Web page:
Miracle through Balsam Bush

His healing powers came in the form of the balsam bush that grew in the area. Balsam often refers to a term used for various scented plant products. Its name has been used for a wide variety of trees and shrubs from the around the world. Most of these plants have been used for medicinal purposes. In most cases, they contain oily or gummy oleoresin. Oleoresin is a mixture of resin and essential oils that form in the plants naturally (Lately, it has been produced synthetically).

This mixture often contains benzoic acid or cinnamic acid. These acids are often found in food products as preservatives. Also, they are found in drugs used to combat germs or infections.

The ancient people of Arabia obviously didn’t know what these plants contained. All they knew was that it had therapeutic qualities that can only come from a god.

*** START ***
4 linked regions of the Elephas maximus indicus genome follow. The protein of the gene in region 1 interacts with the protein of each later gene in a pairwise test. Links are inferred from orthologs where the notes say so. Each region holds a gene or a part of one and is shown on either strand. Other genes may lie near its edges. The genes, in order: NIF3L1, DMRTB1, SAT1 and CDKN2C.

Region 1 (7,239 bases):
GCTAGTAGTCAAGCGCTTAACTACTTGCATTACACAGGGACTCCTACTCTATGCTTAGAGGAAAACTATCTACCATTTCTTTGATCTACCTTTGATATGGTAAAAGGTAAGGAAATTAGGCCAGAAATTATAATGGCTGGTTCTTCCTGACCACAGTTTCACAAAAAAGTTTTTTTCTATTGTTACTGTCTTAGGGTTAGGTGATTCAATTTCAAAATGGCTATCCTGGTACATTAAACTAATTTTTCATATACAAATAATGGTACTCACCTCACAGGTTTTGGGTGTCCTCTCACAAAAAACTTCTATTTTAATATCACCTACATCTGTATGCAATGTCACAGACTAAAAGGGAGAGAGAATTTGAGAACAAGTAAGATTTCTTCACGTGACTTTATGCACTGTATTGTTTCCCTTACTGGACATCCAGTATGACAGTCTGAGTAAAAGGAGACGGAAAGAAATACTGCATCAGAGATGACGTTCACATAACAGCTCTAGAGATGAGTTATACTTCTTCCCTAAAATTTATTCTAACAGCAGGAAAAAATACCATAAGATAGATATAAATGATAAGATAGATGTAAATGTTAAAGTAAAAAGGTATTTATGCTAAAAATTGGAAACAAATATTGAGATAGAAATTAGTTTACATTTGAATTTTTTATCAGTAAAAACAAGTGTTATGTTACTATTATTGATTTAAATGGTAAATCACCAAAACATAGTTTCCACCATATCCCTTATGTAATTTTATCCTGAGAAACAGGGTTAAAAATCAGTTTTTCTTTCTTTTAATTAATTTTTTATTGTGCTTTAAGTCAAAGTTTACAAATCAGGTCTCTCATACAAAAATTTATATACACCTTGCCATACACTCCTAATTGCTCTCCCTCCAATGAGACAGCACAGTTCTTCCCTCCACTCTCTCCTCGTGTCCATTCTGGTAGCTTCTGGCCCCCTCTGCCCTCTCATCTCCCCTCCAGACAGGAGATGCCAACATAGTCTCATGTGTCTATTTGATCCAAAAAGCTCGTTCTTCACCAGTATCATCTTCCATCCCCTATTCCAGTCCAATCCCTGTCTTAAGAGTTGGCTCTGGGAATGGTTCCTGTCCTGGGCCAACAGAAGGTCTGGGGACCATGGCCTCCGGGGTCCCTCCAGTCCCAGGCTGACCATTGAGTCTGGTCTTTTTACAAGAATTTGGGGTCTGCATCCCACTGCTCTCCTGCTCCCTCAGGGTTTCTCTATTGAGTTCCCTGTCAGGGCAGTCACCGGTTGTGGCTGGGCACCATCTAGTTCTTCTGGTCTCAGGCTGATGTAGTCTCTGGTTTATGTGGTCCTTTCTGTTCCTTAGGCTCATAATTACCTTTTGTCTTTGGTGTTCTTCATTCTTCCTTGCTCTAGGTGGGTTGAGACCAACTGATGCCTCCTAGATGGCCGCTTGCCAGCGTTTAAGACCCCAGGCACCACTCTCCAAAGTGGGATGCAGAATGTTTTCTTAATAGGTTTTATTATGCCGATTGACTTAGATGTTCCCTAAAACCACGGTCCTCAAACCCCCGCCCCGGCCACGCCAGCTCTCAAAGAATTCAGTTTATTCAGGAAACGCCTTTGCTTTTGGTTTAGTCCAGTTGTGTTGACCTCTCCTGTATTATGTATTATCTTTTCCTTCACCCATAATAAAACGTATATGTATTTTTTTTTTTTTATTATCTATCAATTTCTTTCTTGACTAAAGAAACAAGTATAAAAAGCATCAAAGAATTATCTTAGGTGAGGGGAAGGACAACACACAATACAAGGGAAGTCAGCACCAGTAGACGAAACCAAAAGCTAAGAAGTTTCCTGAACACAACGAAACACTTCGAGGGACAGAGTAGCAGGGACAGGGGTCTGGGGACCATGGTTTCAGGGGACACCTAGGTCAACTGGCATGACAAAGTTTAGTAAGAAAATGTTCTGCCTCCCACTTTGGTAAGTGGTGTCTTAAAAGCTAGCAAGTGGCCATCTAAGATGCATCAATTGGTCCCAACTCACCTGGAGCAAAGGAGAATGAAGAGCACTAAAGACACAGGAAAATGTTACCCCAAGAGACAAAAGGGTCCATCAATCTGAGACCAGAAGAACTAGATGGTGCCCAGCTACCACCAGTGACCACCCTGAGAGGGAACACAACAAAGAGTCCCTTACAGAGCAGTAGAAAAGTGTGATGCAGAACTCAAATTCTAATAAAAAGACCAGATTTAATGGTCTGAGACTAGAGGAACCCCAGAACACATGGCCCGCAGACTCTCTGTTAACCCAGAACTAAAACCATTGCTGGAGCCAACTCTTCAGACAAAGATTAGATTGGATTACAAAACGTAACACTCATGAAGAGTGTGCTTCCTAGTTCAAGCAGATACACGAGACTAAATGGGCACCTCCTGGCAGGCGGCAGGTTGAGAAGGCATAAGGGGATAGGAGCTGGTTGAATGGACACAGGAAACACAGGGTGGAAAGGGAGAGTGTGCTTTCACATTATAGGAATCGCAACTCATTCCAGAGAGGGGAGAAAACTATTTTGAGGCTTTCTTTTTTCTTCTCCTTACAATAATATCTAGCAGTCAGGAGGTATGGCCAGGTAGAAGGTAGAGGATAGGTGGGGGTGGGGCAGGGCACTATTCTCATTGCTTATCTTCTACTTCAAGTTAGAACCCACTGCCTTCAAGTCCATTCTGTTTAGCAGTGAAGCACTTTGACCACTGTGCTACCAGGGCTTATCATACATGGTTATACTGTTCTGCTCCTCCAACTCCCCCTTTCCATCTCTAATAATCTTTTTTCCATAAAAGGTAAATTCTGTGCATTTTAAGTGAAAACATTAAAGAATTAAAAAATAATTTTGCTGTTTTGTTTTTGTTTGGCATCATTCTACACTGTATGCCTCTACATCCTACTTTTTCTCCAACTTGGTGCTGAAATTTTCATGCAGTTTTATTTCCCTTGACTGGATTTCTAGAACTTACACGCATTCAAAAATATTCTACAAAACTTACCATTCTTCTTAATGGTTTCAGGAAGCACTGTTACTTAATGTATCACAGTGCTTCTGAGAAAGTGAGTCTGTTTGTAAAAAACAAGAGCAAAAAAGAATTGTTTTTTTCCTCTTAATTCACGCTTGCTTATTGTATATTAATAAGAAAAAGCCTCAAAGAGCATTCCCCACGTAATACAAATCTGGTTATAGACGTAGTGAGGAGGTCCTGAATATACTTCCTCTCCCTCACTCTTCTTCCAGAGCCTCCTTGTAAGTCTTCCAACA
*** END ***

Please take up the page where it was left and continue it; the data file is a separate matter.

Eventually, the birth and the rapid expansion of Islam in the region would eventually wipe out almost any reference to the ancient gods including Basamum

Curing Wild Goats

Basamum belonged to the pre-Islamic mythology of the region. His name also appears among the Semitic people’s mythology. Not much of Basamum has survived the test of time. In fact, one story seems to be all that left of this god. The story centered on his ability to cure two wild goats.

It's not clear how Basamum cured the goats. One only speculate that he gave them the balsam bush the snack on.

So What Happened to Basamum’s Universe?